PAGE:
Won't You Be My Neighbor Review

At a time when we’re being disappointed by our heroes left and right, it’s nice to take a look back at a TV icon who was nothing more than a pure soul who wanted to do some good in the world.

The documentary Won’t You Be My Neighbor? takes an in-depth look at Fred Rogers, the man behind the PBS children’s program Mister Rogers’ Neighborhood who has influenced generations of children by way of his quaint yet insightful loving nature. It’s both an eye-opening portrait and a loving tribute to the cardigan-wearing man who liked us just the way we are.

Keep reading for our full Won’t You Be My Neighbor review. Read More »

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The Kindergarten Teacher Review

At one point in the beguiling remake of the 2014 Israeli of the same name, a character in The Kindergarten Teacher evokes the name of Mozart as being a prime example of a child prodigy who was nurtured and otherwise taken care of by those who appreciated his unprecedented talent to the point where the young composer only had to focus on creating. When teacher Lisa Spinelli (Maggie Gyllenhaal, who appears in every frame of this film) discovers a possible poetry genius in her class of five year olds, she dares to consider what life would be like for young Jimmy Roy (newcomer Parker Sevak) if all he had to concern himself with was being creative. Read More »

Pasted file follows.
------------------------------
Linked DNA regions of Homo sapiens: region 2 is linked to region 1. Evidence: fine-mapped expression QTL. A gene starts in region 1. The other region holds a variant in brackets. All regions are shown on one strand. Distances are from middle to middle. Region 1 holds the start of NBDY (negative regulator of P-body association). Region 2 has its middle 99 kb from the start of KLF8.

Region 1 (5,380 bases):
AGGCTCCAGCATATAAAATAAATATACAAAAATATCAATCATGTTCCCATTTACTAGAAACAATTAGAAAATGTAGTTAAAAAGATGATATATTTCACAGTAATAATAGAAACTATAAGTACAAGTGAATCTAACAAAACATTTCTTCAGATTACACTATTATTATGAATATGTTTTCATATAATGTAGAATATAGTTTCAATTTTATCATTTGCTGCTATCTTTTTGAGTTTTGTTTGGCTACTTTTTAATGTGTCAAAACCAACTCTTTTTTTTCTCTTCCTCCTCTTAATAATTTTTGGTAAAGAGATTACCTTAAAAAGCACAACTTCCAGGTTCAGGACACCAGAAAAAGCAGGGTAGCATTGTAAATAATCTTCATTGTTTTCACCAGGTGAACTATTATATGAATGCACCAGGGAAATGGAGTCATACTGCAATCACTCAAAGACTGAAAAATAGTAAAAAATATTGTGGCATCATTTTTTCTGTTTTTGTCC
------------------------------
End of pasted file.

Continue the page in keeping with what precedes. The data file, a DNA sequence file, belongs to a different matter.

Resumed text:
Generation Wealth review

“Societies accrue their greatest wealth at the moment they face death,” says one of the talking heads in the opening seconds of Generation Wealth, setting the tone for a documentary that takes a deep dive into the excesses of societies across the globe and surfaces with some disturbing results.

You may recognize Lauren Greenfield as the filmmaker behind the 2012 documentary The Queen of Versailles, which documented a mega-rich Florida family’s attempt to construct the largest house in the United States. But that’s only one instance of the hundreds of similar cases Greenfield has tackled in her 25-year career as a photographer, and the examination of exorbitance and its effects has been a thematic throughline of nearly all of her work. Generation Wealth essentially serves as a summation and dissection of her entire career as she delves back into the lives of rappers, pageant kids, porn stars, and high-powered finance executives to discover how the American Dream became so mutated. Read More »